Inspection of Home Carers Urgent: Law Reform Commission Urges

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Professional carers and home helps looking after elderly people and other vulnerable individuals at home must be regulated and subject to inspections, the Government’s independent legal advisers have warned.

The Law Reform Commission is today publishing draft laws it says would bring such staff, whether HSE, voluntary or privately employed, under the watch of HIQA, the state agency that already monitors standards in private and public nursing homes and other residential institutions.

The 130-page commission report points out that the policy of successive governments in recent times has been to encourage more older people to remain living at home for longer, rather than entering full-time residential care.

Yet, despite the growing popularity of professional home help and home care packages to support independent living at home, and the increasing number of commercial companies offering these services, the commission notes: "There is an absence of a regulatory structure for the delivery of professional care in the home."

An RTÉ Prime Time investigation just over a year ago discovered shocking evidence of abuse, neglect, poor standards, sloppy practices and lack of training among home care workers who are trusted to assist some 65,000 older people every year. Older people’s charities such as Age Action, and an industry group, the Home Care Association, which represents a number of the bigger private home care companies, have been vocal in calling for regulation of the sector.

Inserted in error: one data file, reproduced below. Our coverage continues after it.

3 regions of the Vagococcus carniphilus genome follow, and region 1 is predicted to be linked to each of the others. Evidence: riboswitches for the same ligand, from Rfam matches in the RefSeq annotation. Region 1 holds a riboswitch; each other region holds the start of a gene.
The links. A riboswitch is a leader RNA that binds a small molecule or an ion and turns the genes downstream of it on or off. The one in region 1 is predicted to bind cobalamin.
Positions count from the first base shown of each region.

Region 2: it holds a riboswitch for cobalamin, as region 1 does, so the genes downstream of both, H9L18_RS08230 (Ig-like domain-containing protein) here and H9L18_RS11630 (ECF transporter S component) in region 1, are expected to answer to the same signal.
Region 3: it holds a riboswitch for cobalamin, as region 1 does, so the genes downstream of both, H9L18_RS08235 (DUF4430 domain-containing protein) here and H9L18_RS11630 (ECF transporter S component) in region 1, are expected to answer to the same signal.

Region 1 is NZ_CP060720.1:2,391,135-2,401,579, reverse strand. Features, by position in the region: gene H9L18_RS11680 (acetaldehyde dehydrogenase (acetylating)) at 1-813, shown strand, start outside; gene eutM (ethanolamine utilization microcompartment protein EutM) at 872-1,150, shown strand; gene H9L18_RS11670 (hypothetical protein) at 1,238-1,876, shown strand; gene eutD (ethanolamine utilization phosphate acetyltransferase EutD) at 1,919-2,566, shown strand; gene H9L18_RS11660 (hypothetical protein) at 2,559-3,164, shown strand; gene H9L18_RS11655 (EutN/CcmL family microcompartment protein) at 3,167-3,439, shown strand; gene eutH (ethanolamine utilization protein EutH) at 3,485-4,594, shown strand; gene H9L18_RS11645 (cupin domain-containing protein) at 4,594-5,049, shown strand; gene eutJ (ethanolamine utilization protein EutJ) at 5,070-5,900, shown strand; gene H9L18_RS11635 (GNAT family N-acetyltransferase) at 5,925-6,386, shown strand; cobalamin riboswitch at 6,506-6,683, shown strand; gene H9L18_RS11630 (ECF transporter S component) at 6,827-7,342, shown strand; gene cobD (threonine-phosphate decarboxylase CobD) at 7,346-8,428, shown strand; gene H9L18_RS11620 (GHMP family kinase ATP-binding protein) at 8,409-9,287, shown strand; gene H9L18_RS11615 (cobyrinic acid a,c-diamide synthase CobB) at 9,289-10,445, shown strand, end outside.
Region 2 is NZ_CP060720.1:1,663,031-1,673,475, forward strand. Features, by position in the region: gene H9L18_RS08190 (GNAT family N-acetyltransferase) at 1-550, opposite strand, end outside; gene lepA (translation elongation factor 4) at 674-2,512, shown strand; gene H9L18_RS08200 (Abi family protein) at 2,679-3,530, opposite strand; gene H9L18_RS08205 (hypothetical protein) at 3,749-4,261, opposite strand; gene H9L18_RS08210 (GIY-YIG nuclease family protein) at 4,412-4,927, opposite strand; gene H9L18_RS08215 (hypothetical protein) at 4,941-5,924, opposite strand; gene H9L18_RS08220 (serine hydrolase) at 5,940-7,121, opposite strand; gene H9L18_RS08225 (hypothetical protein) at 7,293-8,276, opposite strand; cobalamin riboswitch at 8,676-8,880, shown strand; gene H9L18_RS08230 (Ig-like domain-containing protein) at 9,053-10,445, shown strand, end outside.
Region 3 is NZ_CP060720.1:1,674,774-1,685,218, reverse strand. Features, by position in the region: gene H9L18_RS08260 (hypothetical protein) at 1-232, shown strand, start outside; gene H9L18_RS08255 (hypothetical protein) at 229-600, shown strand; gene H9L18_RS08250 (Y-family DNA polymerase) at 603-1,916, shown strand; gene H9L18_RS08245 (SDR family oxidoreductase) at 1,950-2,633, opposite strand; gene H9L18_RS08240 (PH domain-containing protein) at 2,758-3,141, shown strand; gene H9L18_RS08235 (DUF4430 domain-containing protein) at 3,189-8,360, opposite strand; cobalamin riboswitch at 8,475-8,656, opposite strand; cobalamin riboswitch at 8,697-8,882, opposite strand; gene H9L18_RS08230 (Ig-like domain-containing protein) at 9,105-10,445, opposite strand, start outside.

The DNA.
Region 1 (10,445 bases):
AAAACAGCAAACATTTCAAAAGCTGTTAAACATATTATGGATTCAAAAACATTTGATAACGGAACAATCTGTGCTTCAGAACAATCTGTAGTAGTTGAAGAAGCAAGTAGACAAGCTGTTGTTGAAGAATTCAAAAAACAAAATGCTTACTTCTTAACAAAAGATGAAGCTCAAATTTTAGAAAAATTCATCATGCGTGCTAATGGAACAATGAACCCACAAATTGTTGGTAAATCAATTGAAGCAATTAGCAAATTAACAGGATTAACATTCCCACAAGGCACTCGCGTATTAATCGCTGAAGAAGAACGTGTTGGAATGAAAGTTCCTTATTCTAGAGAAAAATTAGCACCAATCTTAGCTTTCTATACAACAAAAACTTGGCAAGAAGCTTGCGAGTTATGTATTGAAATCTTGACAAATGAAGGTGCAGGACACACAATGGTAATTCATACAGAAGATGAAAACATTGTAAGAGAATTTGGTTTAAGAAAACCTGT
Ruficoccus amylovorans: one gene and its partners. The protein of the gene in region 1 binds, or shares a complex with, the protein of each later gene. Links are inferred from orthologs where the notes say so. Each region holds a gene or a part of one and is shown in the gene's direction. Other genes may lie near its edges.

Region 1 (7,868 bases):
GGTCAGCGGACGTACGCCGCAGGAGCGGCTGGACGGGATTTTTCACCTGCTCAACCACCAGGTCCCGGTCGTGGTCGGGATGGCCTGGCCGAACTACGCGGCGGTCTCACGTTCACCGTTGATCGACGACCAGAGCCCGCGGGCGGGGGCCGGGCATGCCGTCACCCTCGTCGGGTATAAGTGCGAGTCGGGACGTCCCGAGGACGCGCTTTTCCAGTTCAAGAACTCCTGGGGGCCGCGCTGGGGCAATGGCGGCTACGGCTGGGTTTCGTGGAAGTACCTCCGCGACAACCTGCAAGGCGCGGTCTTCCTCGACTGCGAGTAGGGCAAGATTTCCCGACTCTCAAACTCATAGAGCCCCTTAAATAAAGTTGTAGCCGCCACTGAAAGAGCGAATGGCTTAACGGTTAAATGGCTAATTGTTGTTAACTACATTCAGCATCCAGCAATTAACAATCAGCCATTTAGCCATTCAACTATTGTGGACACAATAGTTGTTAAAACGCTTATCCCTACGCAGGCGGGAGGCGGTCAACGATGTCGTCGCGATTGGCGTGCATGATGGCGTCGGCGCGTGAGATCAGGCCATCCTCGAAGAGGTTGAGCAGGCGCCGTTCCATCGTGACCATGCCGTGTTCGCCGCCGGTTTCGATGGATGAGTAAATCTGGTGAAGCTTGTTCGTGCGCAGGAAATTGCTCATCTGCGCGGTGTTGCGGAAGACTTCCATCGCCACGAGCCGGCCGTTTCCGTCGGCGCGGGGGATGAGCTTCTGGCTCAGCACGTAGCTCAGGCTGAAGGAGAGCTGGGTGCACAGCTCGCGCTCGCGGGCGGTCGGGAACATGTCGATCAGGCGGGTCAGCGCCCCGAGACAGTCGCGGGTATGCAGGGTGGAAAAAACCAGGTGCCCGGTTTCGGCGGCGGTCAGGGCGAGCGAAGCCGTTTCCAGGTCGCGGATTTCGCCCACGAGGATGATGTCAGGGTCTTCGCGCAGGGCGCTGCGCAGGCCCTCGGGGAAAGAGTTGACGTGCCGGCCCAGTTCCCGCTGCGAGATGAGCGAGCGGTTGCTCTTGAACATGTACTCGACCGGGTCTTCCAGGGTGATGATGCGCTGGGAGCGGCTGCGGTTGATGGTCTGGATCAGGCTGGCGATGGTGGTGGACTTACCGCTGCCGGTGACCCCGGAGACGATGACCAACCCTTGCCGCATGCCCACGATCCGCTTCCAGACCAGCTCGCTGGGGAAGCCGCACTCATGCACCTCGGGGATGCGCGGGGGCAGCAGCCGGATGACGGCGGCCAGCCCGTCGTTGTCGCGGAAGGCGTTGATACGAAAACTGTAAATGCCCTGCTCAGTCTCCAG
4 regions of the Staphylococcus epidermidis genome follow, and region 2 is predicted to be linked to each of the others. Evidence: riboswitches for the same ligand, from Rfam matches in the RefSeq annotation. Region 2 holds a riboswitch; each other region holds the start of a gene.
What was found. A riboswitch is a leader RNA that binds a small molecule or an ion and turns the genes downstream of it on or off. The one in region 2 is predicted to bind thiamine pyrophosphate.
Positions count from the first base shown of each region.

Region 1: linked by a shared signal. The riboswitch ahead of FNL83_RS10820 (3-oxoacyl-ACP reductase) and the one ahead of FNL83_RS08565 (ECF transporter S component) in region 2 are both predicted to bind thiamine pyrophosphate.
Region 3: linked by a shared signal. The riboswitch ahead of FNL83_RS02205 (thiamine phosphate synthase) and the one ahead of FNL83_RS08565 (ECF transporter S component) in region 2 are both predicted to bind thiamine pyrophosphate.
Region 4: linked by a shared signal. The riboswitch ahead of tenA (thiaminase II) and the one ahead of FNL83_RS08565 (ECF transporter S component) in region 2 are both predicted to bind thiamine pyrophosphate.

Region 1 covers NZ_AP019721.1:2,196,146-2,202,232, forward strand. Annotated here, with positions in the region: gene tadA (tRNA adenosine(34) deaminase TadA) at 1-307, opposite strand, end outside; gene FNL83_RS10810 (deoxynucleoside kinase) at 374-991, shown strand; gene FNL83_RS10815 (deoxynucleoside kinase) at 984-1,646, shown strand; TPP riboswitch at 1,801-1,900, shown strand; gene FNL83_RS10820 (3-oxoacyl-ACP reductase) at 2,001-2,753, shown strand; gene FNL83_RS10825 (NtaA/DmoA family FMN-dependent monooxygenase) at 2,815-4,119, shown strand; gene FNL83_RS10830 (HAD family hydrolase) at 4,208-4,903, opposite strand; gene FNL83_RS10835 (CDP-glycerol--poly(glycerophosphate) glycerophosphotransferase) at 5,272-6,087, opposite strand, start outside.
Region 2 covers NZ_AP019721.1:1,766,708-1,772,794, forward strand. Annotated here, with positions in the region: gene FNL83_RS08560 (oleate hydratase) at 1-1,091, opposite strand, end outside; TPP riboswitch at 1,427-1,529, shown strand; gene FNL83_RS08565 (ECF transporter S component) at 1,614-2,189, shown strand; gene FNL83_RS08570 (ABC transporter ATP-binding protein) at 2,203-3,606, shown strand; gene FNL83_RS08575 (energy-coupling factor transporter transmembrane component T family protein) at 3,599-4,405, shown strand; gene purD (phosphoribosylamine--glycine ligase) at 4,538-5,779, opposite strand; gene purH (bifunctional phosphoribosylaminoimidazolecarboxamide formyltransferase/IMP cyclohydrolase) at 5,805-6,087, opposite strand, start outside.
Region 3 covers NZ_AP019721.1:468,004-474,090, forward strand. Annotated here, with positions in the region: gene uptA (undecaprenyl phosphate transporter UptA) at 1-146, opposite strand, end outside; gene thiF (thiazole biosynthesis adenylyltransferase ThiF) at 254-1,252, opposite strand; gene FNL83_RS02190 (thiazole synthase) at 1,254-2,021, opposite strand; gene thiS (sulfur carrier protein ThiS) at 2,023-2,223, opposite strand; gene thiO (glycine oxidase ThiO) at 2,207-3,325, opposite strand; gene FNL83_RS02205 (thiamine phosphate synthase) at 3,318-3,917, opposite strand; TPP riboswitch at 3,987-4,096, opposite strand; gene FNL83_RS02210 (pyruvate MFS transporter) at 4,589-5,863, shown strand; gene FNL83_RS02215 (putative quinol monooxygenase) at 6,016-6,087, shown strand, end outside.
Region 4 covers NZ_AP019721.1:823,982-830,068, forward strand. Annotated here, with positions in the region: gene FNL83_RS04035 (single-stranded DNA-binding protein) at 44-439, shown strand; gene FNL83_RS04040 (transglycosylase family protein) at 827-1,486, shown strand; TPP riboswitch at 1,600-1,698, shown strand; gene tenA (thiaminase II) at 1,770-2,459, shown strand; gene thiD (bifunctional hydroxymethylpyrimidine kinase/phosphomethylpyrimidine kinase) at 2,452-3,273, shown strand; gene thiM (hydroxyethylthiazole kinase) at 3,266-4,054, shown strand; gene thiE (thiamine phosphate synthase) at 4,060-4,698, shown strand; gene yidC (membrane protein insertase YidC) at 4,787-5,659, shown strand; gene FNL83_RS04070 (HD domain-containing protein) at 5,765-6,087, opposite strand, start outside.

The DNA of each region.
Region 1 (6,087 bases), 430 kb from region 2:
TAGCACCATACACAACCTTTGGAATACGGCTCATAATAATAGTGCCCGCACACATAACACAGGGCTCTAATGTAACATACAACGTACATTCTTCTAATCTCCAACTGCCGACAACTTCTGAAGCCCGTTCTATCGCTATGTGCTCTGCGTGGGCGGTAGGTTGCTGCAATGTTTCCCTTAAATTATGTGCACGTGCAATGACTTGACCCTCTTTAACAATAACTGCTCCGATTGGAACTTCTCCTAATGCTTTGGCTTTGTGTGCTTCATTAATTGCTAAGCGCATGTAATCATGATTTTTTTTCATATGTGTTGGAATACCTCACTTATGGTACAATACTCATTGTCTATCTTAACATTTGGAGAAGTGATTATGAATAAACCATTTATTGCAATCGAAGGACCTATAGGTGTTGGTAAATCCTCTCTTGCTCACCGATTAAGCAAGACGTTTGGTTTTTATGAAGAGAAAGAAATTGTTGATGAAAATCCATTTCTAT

The issue is set to become more critical as the population ages.

The commission points out that the percentage of over-65s in the population has increased in every census since 1961 and that the percentage of people aged 65 and over is set to double from its current level of 11.4% to 22.4% in the next 30 years.

Among the commission’s recommendations are:

* HIQA be given statutory powers to regulate and inspect companies, organisations and individuals providing professional home care, whether the service is for fee or free. Informal care provided by family members would not be included.

* Regulation and inspection would extend beyond those providing care for older people to include care for anyone aged 18 or over receiving care in their own home whether because of age, disability, chronic illness or rehabilitation, for example, following an accident.

* All professional home carers would have to sign up to a specific register and agree to clearly defined inspection, complaints and investigation procedures.

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